I’ve been in a few situations where I couldn’t get a word in, edgewise or straight on. When it happens, the same choice arises: make the effort to turn a monologue into a conversation or move on to a less forbidding dialogue partner. Whether to stay or go depends on the kind of monologue it is: one that only wants a passive and silent audience, or one that is sincerely seeking a conversation partner, but is having trouble making a connection. The first is a waste of time, the second is worth the effort to get that word in edgewise.
Sometimes, it isn’t a spoken word. Inked words on a page can be almost as one sided, especially when they are difficult to understand. Sometimes, the argument is too dense, an impenetrable hedge with no gate in sight. Sections of Stephen Hawking’s A Brief History of Time were like that for me – I understood all the words in the sentences, but couldn’t figure out what they meant strung together. It took me well over a month to get through the book, and a good couple of years before I understood it well enough to ask even the most basic questions about the ideas it contained. Why did I stick with this conversation when lack of understanding made it impossible to get a word in edgewise? I suspected there was something true and deep in Hawking’s printed monologue – something worth the attempt to change it into a conversation. Twenty years later, I felt the same about Sean Carroll’s The Particle at the End of the Universe.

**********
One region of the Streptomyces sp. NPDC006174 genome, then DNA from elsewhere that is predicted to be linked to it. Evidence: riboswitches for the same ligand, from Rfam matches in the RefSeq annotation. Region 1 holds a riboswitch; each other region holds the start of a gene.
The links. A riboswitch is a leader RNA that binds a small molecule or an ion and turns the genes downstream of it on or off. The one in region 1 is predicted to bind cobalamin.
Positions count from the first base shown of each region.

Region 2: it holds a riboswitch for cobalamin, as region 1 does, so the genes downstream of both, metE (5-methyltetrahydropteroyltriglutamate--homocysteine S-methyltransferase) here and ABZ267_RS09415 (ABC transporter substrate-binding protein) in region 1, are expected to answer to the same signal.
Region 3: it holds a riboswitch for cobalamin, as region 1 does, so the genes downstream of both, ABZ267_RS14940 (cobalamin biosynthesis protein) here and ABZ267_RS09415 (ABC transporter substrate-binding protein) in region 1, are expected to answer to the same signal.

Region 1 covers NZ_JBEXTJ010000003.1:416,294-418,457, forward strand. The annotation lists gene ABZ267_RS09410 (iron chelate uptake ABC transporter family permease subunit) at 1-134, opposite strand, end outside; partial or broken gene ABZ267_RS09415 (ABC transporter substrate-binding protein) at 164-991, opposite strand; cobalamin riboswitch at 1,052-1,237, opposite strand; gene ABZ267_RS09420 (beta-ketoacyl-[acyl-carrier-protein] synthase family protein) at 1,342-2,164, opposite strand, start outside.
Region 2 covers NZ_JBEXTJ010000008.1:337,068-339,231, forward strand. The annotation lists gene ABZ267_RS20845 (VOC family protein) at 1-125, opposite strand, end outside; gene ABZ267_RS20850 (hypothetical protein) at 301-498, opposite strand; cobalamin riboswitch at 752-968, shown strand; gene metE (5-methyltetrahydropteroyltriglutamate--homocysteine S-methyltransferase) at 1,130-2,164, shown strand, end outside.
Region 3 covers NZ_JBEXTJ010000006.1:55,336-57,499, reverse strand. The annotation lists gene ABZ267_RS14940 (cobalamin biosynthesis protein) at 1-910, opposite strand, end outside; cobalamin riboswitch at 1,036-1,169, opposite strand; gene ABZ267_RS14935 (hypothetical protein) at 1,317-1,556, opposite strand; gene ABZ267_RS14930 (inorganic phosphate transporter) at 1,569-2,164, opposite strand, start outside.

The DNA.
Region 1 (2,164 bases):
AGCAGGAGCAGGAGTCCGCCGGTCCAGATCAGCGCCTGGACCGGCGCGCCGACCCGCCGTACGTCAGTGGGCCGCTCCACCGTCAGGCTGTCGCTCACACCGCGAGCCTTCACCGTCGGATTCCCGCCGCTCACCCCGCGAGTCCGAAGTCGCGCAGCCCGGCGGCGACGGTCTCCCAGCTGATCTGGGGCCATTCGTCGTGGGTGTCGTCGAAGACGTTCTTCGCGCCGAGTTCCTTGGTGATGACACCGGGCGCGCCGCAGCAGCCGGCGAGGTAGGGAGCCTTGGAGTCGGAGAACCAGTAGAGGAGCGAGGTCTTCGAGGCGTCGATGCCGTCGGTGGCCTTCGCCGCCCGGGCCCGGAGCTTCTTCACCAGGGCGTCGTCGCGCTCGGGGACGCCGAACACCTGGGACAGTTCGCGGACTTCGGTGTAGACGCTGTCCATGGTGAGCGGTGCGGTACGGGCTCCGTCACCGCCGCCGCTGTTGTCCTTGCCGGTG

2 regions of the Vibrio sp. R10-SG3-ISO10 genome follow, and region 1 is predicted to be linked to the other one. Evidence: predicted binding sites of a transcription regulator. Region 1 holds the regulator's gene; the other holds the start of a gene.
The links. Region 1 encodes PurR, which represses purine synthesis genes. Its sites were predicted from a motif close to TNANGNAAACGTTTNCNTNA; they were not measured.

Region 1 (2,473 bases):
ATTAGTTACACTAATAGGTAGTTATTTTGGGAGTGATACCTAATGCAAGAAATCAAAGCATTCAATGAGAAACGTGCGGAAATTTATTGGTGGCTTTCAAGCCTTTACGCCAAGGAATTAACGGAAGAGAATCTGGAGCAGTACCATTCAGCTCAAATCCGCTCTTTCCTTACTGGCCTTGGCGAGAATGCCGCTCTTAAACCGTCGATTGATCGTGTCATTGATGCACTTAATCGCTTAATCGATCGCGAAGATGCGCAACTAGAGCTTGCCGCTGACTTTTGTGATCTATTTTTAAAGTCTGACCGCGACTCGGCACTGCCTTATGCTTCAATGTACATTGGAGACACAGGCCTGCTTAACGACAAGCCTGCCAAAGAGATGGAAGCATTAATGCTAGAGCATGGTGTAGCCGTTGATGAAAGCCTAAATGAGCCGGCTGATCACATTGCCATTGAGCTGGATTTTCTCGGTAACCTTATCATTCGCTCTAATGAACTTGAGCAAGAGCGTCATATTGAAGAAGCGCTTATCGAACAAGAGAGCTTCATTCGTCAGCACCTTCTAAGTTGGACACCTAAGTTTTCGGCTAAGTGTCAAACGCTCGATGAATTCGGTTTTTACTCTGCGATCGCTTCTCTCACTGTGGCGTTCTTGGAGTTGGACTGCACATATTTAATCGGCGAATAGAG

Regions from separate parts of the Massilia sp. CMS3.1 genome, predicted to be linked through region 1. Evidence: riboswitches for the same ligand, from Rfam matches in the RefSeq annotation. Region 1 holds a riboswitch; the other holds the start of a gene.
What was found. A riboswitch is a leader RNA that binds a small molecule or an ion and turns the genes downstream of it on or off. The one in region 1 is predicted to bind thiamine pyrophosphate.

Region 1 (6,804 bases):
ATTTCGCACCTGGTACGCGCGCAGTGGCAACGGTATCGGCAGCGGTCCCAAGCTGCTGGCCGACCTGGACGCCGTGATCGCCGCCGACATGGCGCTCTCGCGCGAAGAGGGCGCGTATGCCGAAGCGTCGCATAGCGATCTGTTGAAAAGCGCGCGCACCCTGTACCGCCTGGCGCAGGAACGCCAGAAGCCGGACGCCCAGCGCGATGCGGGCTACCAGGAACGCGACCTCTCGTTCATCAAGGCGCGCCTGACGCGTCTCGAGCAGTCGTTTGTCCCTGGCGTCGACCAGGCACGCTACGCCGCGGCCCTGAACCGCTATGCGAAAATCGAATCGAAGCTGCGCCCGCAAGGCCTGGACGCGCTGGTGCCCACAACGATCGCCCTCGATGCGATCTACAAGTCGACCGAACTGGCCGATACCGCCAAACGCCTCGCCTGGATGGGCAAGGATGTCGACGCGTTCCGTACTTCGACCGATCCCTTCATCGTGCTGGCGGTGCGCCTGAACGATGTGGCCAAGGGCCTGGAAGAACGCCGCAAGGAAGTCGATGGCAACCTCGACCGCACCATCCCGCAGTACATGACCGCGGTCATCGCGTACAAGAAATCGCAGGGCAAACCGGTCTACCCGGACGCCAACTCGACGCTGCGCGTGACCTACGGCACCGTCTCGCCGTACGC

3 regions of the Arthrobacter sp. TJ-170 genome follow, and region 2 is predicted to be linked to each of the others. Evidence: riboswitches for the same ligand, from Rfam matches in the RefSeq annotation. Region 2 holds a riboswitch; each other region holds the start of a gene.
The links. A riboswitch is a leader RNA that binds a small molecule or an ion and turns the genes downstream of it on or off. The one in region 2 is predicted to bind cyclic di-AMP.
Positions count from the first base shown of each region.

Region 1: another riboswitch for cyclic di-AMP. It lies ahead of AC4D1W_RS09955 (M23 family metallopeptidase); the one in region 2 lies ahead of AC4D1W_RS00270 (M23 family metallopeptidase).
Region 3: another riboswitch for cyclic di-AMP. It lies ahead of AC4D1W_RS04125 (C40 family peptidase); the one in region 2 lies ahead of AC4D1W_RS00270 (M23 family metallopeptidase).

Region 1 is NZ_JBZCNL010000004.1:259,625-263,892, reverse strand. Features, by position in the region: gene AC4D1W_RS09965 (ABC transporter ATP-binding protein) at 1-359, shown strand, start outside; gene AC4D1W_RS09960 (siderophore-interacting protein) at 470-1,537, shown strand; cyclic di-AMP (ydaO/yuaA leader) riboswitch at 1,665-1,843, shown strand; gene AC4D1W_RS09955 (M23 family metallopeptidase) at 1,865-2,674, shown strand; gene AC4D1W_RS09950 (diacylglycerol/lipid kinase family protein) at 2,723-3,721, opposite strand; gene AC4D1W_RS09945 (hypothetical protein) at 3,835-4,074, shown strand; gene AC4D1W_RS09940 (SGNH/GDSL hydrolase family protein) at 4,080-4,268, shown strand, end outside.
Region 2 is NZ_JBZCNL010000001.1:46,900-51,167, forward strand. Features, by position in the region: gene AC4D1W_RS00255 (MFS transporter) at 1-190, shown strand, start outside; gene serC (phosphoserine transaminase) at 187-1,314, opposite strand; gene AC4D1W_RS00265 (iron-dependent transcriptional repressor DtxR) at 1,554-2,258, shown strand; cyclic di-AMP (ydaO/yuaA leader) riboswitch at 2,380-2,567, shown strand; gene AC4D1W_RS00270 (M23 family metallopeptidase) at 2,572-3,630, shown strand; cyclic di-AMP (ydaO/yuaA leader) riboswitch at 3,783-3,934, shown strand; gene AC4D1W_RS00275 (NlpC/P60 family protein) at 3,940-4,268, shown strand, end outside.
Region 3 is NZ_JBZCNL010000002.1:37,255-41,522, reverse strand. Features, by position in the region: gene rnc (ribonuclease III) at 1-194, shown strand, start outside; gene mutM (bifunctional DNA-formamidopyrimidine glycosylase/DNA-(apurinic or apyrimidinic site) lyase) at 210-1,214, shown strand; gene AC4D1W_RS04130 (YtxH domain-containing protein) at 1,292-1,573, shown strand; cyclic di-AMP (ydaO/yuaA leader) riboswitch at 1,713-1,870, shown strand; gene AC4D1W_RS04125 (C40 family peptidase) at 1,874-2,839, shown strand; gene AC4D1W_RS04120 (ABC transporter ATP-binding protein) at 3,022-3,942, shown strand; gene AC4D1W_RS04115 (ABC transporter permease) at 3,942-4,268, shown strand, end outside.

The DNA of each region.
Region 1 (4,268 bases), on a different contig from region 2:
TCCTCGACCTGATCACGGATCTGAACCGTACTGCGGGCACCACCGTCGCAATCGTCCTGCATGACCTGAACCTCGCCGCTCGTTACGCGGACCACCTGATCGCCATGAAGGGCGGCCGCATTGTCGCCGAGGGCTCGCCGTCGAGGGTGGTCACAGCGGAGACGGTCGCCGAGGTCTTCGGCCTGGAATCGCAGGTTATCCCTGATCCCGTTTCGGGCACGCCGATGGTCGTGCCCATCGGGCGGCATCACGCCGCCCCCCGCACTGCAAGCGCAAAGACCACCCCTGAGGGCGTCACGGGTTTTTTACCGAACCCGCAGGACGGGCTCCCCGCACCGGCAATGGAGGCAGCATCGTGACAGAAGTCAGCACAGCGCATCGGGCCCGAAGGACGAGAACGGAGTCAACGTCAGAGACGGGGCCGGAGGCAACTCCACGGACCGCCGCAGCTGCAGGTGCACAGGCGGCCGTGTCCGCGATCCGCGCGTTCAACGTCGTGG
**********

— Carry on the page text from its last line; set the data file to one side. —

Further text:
I wonder how many people experience holy scripture of any kind – Christian, Muslim, Jewish, Hindu, Buddhist, etc. – as such a torrent of words that no one can get a word in edgewise. Holy writ is meant to be a conversation: it’s the best attempt of people throughout history to offer those who come after them an entry, constructed of words and prayer, into God’s infinite, intimate, loving reality. So get your word in, straight on or edgewise. It’s the conversation of a lifetime, and God eagerly listens for the word we offer.